Volunteer Spotlight: Marietta McPike

Marietta McPike has been teaching piano at Family Matters for 20 years. In that time, she has worked with approximately 75 young people who participate in Youth Development programming. She began playing piano herself at the age of nine. She fondly remembers her own teacher, and how he would later become a friend. An important figure in her life, he taught her piano, harmony, and theory.

In addition to teaching piano, Marietta worked at IBM for 35 years. Still, she always found time for music. The skills that learning piano develops translate across several applications. It is a discipline where one must use the eyes, ears, brain, and muscles in order to progress. It requires the mastery of multiple senses as well as the mind. When asked how it feels, from her perspective as a teacher, when a young piano player demonstrates improvement on a song, she affirms, “The very best it when someone conquers a persistent problem… and suddenly can do it!”

She reflects, too, on how the youth have influenced her and on how they have shaped her thinking on very different perspectives as to expectations. She notes that one can be influenced by one’s surroundings, either to grow or to be stifled. Marietta remarks, “I like to challenge their ideas of what is possible and try to encourage them to reach higher, overcoming limitations.”

Learning piano is one way that youth, families, and Family Matters are contributing to building an equitable society in the North of Howard neighborhood. As Marietta says, “I think exposing the students to successful classical musicians of color, of different nationalities, of different ethnic backgrounds shows them that anyone….absolutely anyone…..can learn an instrument and be a star.  I adore showing them Winton Marsalis….Kathleen Battle…because it proves that they too can accomplish their goals.”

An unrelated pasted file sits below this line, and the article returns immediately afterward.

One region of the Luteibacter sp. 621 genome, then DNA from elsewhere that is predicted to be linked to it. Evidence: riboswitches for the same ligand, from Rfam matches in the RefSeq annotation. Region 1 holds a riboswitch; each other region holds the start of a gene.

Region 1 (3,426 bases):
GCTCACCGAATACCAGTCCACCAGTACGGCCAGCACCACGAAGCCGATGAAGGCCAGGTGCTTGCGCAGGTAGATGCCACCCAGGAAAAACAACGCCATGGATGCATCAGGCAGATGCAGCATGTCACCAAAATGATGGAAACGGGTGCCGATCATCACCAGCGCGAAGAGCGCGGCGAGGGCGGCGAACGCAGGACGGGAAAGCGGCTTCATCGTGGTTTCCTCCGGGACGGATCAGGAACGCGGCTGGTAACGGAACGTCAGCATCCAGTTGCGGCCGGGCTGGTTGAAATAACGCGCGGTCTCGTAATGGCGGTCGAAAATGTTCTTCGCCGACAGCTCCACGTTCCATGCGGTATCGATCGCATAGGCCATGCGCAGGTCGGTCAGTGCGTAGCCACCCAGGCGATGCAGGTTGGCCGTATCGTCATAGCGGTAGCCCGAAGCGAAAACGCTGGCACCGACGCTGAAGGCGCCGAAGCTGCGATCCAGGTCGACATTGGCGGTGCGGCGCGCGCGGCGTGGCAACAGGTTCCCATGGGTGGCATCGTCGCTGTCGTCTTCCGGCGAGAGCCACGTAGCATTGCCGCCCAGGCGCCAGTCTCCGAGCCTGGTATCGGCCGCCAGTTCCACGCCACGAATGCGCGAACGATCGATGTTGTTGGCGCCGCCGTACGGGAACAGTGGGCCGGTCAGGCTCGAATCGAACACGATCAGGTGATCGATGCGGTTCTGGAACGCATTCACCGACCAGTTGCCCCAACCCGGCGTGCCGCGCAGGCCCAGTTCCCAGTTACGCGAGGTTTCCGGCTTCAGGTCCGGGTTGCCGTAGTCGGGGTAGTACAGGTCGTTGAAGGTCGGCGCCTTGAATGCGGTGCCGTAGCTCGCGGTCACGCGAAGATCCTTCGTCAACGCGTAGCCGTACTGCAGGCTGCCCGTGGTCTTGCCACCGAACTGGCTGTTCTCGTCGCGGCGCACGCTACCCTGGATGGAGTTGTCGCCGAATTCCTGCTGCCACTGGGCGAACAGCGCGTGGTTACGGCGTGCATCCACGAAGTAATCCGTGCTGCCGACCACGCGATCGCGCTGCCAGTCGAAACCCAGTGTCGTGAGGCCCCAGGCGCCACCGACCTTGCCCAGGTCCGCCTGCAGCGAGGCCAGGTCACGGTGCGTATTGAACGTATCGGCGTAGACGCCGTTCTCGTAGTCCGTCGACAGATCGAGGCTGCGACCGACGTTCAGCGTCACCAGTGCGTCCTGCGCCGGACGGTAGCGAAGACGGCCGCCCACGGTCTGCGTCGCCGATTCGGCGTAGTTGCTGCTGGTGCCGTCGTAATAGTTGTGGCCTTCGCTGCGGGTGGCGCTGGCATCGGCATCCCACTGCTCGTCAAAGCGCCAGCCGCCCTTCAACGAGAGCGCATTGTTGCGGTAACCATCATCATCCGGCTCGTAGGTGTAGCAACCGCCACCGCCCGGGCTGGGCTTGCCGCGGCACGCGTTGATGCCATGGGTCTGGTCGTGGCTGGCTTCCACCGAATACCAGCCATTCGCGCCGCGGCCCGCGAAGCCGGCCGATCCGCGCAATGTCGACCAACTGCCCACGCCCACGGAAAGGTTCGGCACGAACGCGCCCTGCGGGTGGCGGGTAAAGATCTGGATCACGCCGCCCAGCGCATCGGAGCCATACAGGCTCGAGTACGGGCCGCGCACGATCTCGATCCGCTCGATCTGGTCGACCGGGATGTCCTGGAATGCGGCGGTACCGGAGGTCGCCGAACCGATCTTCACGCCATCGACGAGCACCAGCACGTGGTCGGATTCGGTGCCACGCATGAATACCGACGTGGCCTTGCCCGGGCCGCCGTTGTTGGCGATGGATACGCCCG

Family Matters is deeply grateful for all that Marietta shares with our community—time, talent, and a tenacious belief in Family Matters’ youth. There are currently five Family Matters youth piano players, and we are always seeking portable pianos for them to take home to practice, music books, and accessories to supplement their learning. Or you might consider sharing your own time and talent in another way!


2017 Family Matters Graduates

Family Matters celebrated the graduation of three high school seniors in June 2017.

Cindy Borski and Adrian Hernandez have tutored together since Adrian was in fourth grade. Over the most recent years, Cindy has supported Adrian through numerous academic and personal goals he’s set for himself and assisted him in his application process for various colleges and financial aid. One of their favorite tutoring pastimes this year was having lively discussions about politics and its relevance in their lives.

This spring, Adrian graduated from Mather High School’s Information Technology Academy and will be attending Oakton Community College in the fall to continue his education.

Enrique and Jaime have worked with their tutors, Megan Fellman and Brad Schwarzhoff, for six years. Both young men plan to attend Northeastern University in the fall.

Brad attended Jaime’s graduation ceremony in May, during which Jaime was asked to hand out roses to three people in the audience who played a role in his success. He chose Brad as one of those recipients. During the signing ceremony for a  scholarship awarded to Jaime, Brad shared that he is going to continue his tutor-mentor relationship with Jaime, meeting with him at least once a week as he transitions into college next year. Jaime plans to study computer science, in large part because of Brad’s encouraging guidance when Jaime showed interest in the field.